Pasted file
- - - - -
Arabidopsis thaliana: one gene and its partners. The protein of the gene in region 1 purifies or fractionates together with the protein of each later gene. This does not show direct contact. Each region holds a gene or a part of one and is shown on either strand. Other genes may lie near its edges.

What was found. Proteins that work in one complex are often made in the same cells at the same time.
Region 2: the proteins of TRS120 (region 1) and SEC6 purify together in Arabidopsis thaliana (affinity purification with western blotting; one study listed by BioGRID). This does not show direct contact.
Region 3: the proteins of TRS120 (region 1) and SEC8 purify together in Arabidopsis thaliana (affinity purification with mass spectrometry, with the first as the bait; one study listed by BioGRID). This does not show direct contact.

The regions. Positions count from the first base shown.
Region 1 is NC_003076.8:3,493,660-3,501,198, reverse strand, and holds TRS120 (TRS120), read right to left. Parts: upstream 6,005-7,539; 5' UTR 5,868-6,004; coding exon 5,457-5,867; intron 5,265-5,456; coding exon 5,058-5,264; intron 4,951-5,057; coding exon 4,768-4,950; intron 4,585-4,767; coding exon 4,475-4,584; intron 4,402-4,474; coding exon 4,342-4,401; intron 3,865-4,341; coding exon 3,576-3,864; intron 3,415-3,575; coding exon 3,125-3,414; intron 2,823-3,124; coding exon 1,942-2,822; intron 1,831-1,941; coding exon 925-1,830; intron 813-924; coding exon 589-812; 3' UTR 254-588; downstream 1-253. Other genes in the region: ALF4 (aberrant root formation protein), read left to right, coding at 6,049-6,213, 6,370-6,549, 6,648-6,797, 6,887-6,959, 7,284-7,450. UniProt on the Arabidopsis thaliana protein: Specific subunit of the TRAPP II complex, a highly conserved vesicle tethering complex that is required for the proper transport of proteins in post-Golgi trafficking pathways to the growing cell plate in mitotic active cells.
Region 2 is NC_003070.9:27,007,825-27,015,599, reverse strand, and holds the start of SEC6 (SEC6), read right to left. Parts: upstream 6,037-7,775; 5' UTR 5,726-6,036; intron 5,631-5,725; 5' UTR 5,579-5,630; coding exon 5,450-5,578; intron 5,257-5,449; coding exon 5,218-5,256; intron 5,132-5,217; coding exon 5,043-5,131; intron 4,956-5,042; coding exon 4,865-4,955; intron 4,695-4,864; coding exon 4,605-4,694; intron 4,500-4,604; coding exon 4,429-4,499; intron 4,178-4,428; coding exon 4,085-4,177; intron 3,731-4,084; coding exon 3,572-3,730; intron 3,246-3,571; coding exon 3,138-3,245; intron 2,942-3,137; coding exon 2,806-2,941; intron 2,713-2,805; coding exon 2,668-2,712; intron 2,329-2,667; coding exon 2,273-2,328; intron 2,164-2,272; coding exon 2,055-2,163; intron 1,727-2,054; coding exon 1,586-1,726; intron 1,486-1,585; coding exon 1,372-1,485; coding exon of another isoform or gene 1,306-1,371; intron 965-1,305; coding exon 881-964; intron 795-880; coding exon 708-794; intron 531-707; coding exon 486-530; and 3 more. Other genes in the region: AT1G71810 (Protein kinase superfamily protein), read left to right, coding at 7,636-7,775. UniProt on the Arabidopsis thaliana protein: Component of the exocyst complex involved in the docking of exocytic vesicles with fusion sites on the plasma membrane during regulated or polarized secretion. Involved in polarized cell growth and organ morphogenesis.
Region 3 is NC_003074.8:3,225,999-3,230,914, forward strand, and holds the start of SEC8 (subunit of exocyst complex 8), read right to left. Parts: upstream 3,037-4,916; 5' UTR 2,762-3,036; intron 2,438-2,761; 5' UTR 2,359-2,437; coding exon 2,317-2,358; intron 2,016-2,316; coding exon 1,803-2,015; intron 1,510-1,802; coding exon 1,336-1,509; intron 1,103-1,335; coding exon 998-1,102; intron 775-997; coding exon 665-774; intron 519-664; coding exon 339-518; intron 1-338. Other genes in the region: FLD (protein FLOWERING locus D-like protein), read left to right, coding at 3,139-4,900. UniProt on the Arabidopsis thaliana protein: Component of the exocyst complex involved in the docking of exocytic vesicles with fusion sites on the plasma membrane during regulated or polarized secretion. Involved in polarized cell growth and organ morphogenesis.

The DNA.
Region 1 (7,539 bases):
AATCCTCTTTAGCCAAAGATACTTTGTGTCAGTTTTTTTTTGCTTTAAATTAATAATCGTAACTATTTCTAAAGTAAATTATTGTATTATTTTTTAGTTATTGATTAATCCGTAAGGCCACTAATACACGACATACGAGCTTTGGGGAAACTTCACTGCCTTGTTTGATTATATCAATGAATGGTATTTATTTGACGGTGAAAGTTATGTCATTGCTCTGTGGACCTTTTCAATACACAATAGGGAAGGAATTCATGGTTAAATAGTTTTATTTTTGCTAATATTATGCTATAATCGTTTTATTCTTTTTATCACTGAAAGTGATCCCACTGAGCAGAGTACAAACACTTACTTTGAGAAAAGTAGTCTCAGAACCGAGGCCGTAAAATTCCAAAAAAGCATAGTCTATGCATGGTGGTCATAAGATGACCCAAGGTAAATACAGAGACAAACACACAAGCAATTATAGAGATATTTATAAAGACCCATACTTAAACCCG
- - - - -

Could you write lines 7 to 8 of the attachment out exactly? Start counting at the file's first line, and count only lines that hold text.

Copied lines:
Region 2 is NC_003070.9:27,007,825-27,015,599, reverse strand, and holds the start of SEC6 (SEC6), read right to left. Parts: upstream 6,037-7,775; 5' UTR 5,726-6,036; intron 5,631-5,725; 5' UTR 5,579-5,630; coding exon 5,450-5,578; intron 5,257-5,449; coding exon 5,218-5,256; intron 5,132-5,217; coding exon 5,043-5,131; intron 4,956-5,042; coding exon 4,865-4,955; intron 4,695-4,864; coding exon 4,605-4,694; intron 4,500-4,604; coding exon 4,429-4,499; intron 4,178-4,428; coding exon 4,085-4,177; intron 3,731-4,084; coding exon 3,572-3,730; intron 3,246-3,571; coding exon 3,138-3,245; intron 2,942-3,137; coding exon 2,806-2,941; intron 2,713-2,805; coding exon 2,668-2,712; intron 2,329-2,667; coding exon 2,273-2,328; intron 2,164-2,272; coding exon 2,055-2,163; intron 1,727-2,054; coding exon 1,586-1,726; intron 1,486-1,585; coding exon 1,372-1,485; coding exon of another isoform or gene 1,306-1,371; intron 965-1,305; coding exon 881-964; intron 795-880; coding exon 708-794; intron 531-707; coding exon 486-530; and 3 more. Other genes in the region: AT1G71810 (Protein kinase superfamily protein), read left to right, coding at 7,636-7,775. UniProt on the Arabidopsis thaliana protein: Component of the exocyst complex involved in the docking of exocytic vesicles with fusion sites on the plasma membrane during regulated or polarized secretion. Involved in polarized cell growth and organ morphogenesis.
Region 3 is NC_003074.8:3,225,999-3,230,914, forward strand, and holds the start of SEC8 (subunit of exocyst complex 8), read right to left. Parts: upstream 3,037-4,916; 5' UTR 2,762-3,036; intron 2,438-2,761; 5' UTR 2,359-2,437; coding exon 2,317-2,358; intron 2,016-2,316; coding exon 1,803-2,015; intron 1,510-1,802; coding exon 1,336-1,509; intron 1,103-1,335; coding exon 998-1,102; intron 775-997; coding exon 665-774; intron 519-664; coding exon 339-518; intron 1-338. Other genes in the region: FLD (protein FLOWERING locus D-like protein), read left to right, coding at 3,139-4,900. UniProt on the Arabidopsis thaliana protein: Component of the exocyst complex involved in the docking of exocytic vesicles with fusion sites on the plasma membrane during regulated or polarized secretion. Involved in polarized cell growth and organ morphogenesis.